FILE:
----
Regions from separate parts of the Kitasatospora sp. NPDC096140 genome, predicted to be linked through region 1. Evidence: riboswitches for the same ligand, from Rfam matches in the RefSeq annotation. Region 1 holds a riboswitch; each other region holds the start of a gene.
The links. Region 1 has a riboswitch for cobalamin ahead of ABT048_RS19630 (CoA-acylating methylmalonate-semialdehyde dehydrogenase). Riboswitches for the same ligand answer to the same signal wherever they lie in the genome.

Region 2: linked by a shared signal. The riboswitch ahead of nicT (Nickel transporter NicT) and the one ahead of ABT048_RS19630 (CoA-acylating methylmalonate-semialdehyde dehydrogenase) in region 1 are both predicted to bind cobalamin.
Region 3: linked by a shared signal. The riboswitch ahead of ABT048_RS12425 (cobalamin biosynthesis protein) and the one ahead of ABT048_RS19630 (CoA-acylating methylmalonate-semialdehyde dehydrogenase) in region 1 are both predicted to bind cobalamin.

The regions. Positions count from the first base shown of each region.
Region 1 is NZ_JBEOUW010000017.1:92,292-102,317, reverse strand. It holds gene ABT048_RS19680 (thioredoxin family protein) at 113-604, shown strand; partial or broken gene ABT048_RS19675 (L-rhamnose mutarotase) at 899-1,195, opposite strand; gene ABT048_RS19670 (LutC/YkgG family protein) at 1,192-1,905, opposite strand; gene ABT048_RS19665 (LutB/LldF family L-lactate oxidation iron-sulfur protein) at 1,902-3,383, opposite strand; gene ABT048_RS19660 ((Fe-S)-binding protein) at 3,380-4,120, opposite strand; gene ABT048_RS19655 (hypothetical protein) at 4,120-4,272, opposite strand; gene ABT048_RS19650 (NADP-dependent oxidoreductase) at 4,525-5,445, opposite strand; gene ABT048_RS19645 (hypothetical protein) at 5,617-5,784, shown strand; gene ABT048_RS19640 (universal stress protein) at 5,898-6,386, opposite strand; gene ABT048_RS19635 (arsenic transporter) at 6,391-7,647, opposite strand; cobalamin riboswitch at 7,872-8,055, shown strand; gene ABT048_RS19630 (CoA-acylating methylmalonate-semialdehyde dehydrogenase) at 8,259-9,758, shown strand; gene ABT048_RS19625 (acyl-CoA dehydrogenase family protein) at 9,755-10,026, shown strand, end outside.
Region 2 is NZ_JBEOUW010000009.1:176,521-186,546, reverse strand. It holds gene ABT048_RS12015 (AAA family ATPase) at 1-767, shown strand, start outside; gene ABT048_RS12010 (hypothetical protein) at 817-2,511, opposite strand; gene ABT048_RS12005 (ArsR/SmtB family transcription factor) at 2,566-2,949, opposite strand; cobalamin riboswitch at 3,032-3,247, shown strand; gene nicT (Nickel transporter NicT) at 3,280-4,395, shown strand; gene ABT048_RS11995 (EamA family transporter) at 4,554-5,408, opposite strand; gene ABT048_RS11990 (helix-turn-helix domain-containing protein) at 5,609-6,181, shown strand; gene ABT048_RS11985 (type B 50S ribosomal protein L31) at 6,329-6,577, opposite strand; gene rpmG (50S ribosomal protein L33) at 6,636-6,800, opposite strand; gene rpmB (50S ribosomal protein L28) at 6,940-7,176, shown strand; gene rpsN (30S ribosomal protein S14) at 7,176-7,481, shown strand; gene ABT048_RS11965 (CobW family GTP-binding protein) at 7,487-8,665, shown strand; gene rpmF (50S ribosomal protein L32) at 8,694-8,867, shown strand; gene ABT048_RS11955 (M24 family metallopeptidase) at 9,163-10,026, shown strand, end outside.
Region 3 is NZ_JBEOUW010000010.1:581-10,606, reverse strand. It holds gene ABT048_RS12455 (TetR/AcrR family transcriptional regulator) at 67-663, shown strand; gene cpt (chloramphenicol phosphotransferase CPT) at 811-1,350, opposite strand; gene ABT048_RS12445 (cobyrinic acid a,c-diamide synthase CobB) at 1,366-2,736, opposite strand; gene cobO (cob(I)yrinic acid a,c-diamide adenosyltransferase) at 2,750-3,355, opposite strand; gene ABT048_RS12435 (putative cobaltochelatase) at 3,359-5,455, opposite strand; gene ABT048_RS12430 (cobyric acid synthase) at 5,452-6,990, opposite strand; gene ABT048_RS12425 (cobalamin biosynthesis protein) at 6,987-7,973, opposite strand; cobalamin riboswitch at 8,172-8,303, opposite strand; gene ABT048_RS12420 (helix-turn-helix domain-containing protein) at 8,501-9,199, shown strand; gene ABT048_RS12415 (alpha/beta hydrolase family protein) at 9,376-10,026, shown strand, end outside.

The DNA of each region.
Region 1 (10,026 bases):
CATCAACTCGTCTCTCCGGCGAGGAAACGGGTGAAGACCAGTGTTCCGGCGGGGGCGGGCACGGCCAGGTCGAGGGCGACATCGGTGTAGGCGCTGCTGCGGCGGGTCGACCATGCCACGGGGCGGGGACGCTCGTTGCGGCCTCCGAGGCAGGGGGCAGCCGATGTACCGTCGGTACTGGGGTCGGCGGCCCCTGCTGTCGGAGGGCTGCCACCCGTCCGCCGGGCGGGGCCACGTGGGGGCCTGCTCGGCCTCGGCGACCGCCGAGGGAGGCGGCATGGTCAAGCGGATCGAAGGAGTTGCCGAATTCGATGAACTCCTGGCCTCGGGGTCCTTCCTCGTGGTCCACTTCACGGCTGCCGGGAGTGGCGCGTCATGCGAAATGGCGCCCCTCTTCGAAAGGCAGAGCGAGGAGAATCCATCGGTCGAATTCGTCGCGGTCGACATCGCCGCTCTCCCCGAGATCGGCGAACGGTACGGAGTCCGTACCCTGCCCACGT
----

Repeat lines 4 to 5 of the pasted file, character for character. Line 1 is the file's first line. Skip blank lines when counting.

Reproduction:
Region 3: linked by a shared signal. The riboswitch ahead of ABT048_RS12425 (cobalamin biosynthesis protein) and the one ahead of ABT048_RS19630 (CoA-acylating methylmalonate-semialdehyde dehydrogenase) in region 1 are both predicted to bind cobalamin.

The regions. Positions count from the first base shown of each region.